I must say you are an intellectual genius! I loved your movie ‘No Smoking‘, though I didn’t entirely understand its philosophy when I first saw it on DVD recently. However, my doubts were clarified after I read your blog post on that film. And yes, the background score and songs, cinematography, locations and performances were great, and hats off to you for the boldness you’ve shown in making a film of this kind.
The rationale behind your film is very true – the natural creative instincts of many a person in India die a quiet, gradual death, because they find out at every stage that people frown upon those who question paradigms and try to take the road less travelled. This holds true for every aspect of life, and perhaps nowhere more so than our decadent education system. Indeed, I can recollect a couple of instances of this from my own College days when professors have encouraged nothing more than rote learning and most students desired nothing better anyway! Many Indians seem to be nothing better than frogs in a well, at least intellectually so, unwilling to accept that there is a world outside of the well too.
Coming back to cinema, it’s a sad fact that the content in our movies has, over the years, been dumbed down to the extent of making everything as obvious as possible with the intention of spoon feeding the audience. But perhaps one can’t blame the script writers and the producers entirely for this. Maybe they were driven to think thus thanks to the box office successes of some very mediocre movies and the failure of some very creative ones. In particular, I was very disappointed that Johnny Gaddaar didn’t do far better than it did.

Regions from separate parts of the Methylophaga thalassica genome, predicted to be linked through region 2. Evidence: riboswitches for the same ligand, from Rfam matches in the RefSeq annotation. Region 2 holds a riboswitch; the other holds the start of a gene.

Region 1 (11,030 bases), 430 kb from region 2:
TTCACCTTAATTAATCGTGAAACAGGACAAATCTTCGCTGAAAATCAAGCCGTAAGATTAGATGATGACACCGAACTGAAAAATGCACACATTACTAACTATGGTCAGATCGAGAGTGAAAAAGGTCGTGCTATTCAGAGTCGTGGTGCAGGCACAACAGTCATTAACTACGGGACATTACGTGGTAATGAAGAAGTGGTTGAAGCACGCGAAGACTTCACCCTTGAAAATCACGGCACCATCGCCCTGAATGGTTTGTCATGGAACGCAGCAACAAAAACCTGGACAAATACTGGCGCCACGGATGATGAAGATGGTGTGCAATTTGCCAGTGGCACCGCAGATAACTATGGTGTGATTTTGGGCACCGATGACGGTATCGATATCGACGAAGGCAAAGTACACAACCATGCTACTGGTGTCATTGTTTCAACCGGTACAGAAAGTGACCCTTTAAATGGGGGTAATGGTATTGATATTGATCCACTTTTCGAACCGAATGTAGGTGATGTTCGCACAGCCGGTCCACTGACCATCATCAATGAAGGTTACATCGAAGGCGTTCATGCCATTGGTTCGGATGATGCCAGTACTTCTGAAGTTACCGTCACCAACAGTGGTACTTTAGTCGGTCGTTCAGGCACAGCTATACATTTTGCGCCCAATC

But how did we reach this stage? Weren’t our movies from the 60’s and 70’s so intelligent, creative and sensitive? Well, you probably know the answers better than I do.
Anyway, I’m happy that Black Friday did finally release and was rather well appreciated by critics and audiences alike. I saw that film too and the realistic portrayal and attention to detail really struck me, having gotten used to make-believe fantasies that are otherwise the norm in Bollywood.
I’d like to conclude by hoping that you keep making your kind of cinema, inspiring several others and creating new genres for Hindi cinema. I know ‘No Smoking’ was made in a very different situation and I’m glad you haven’t met the same fate as your character ‘K’ (I’m sure you’ll agree now)! I wish you all the best for your future ventures, such as Dev D and Gulaal!
P.S. Forgot to add – ‘No Smoking’ strikes me as being similar to The Matrix in the sense that what is shown is not to be taken at face value; rather the philosophy behind it must be understood to truly appreciate the real value of the film. The latter did much better because of a good script, some stunning special effects and performances and also probably because it belonged to the popular science fiction genre. Your movie, however, is no less in terms of the quality of content and the message carried by it.